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Author: Shreya Jagadish, II Year of BBA.,LL.B(Hons.) From school Of Law, Christ (Deemed to be University)


Law and morality have been dealt with in light throughout history, and it is clear that both law and morality seek our tranquillity of mind and justice. The Hart-Fuller conflict has brought law and morality to the forefront. Hart is the leading contemporary legal positivist in jurisprudence, yet many neglects to look deeply enough at his view on morality and the law. Hart's philosophy with respect to certain fundamental principles of justice examines the competition and cooperation between the legal system and moral codes to determine the relationship between law and morality with the help of examples such as abortion, prostitution, and homosexuality. Each concept has been elaborated to highlight the conflict between religious morality, propagators, and the overall legal position of the same nationally and internationally. Some legal experts may assert that law is absolute in today's world. It is more essential than all other regulators, such as morality.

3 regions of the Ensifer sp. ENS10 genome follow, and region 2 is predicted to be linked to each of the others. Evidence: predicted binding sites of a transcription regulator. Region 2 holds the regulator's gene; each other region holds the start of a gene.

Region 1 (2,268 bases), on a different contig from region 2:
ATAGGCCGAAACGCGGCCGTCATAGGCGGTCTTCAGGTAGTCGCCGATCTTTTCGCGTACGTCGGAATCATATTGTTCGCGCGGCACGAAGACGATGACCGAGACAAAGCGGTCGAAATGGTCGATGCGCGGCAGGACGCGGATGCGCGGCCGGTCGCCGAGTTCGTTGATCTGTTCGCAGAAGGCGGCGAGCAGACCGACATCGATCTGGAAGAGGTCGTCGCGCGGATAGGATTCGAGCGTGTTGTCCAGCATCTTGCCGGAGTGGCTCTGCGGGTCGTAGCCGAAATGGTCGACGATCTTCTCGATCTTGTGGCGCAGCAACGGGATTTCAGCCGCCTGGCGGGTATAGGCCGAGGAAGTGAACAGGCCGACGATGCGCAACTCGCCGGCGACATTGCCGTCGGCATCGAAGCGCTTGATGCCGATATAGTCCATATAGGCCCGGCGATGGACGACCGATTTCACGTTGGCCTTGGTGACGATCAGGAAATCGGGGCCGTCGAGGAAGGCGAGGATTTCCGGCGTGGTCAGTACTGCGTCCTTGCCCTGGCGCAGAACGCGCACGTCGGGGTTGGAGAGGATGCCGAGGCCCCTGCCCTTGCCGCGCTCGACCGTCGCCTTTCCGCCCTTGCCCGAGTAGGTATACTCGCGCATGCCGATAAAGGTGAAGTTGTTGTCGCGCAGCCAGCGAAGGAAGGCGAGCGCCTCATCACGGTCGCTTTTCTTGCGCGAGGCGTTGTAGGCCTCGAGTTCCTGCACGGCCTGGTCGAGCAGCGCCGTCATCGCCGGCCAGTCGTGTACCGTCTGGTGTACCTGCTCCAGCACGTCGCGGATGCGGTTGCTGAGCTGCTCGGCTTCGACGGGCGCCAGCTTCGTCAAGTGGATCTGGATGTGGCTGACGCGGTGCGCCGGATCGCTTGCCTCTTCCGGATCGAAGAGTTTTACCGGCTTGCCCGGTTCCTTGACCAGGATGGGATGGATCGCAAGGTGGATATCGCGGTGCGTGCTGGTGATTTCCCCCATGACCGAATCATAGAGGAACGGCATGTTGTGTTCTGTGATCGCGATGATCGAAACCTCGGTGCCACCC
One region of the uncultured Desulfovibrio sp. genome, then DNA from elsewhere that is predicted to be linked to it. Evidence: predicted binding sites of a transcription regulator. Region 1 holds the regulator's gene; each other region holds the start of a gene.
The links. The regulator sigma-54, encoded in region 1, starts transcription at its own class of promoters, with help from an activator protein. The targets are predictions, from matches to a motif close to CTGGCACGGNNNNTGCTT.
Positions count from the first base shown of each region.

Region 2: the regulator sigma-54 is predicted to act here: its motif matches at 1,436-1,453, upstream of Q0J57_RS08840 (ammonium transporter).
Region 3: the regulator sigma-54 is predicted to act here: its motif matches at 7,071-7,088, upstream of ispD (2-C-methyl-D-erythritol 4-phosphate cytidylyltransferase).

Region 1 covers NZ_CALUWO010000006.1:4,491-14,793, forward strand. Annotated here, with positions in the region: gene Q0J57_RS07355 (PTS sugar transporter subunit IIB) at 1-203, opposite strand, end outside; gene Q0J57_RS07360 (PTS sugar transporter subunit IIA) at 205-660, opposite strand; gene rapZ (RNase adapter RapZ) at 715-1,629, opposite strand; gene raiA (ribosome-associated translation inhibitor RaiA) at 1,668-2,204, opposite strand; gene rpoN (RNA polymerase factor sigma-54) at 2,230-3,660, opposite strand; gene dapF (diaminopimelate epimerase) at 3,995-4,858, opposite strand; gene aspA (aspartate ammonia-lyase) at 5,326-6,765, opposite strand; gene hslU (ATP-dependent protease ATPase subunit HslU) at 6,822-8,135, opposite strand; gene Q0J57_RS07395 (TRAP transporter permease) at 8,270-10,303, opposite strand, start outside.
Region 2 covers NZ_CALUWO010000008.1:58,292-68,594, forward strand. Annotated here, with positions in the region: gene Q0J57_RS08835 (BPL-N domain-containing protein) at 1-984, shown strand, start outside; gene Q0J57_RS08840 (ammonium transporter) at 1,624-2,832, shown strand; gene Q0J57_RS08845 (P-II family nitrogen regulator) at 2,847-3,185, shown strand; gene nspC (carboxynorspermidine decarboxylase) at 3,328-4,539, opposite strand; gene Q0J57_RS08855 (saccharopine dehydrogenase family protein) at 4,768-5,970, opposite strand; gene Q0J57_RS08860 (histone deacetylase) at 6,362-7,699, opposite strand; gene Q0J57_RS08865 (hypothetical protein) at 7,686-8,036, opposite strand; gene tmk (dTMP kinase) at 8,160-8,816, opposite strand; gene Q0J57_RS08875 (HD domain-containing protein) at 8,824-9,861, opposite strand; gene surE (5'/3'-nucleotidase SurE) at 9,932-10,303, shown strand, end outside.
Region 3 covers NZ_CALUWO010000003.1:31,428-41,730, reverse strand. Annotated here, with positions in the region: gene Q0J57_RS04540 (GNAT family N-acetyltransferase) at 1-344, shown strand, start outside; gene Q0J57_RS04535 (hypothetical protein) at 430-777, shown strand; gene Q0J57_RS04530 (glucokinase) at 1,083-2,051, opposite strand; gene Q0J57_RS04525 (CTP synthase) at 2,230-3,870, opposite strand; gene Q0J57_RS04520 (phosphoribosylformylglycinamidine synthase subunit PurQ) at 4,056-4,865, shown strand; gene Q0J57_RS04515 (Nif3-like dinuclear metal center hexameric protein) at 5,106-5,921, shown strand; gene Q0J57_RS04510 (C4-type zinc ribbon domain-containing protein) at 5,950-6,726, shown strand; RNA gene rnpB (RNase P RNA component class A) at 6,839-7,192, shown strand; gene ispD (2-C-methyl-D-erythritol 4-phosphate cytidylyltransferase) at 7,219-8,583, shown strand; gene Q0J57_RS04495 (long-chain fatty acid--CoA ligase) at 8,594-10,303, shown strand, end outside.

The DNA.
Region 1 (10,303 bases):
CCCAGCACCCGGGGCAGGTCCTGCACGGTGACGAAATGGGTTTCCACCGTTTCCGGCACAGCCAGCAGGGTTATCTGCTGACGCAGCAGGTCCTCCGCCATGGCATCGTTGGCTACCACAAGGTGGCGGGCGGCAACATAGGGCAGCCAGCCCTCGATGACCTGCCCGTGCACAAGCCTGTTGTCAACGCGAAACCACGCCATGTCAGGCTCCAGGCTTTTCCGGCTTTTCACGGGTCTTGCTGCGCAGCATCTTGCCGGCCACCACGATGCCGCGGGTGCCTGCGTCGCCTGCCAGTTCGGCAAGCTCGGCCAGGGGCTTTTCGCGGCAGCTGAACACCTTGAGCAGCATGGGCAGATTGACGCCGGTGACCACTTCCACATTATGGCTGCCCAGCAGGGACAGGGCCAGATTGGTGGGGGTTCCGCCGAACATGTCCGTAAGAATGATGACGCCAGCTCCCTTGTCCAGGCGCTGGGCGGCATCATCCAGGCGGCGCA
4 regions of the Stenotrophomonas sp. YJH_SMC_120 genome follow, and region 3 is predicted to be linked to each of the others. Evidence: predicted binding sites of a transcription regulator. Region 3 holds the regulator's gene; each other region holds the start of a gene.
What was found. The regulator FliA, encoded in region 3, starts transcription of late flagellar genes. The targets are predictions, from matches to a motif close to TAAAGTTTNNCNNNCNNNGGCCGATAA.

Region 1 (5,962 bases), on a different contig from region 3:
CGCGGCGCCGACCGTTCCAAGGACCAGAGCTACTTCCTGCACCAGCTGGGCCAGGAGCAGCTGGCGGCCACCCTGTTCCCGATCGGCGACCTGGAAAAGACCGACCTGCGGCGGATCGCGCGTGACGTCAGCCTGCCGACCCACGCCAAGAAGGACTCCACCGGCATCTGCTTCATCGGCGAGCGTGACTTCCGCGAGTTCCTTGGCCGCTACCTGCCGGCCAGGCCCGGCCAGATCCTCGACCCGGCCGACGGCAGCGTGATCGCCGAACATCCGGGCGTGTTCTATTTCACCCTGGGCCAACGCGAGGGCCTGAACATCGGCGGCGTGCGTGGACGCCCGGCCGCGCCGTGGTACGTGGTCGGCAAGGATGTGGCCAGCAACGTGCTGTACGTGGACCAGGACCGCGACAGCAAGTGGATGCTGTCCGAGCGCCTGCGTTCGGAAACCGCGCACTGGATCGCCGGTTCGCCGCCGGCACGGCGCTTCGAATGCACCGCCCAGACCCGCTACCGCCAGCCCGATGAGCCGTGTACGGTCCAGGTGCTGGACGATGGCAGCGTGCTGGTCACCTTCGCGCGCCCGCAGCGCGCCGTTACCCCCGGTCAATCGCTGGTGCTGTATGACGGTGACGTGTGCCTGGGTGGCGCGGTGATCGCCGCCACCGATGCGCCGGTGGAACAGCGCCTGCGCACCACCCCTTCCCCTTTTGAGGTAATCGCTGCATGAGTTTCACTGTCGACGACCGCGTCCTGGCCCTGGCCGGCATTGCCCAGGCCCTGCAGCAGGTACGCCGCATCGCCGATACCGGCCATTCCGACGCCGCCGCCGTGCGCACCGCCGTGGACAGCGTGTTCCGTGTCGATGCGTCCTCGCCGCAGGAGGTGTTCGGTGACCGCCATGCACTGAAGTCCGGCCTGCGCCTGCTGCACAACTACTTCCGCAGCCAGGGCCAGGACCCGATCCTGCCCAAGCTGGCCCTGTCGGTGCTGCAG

However, the conflict between them illustrates that moral principles are sometimes stronger than legal principles. Hart distinguishes morality from the law in four ways: importance, immunity from deliberate change, the nature of ethical offences, and the form of moral pressure. In comparison, Fuller believes that our legal systems are derived from moral standards of justice.

In some cases, people deliberately violate the law, and those who administer the law may adequately decline to impose the stimulated punishment because they believe the disobedience was justified. There are two approaches to understanding this topic. The first is that of a person who must choose between moral and legal claims and determine whether to obey the law. The second point of view is that those who make and enforce laws must decide whether to treat people who have a moral right to disobey differently than regular lawbreakers. Morality classifies human behaviour as either right or wrong. If a person does not adhere to societal moral standards, he cannot be penalised by the law. So, while morality strives to regulate people's internal and external behaviour, the law seeks only to interfere with people's external behaviour. Hence, I believe that Law and Morality are interdependent.

Keywords:- Law, Morality, Conflict, Justice, Behaviour.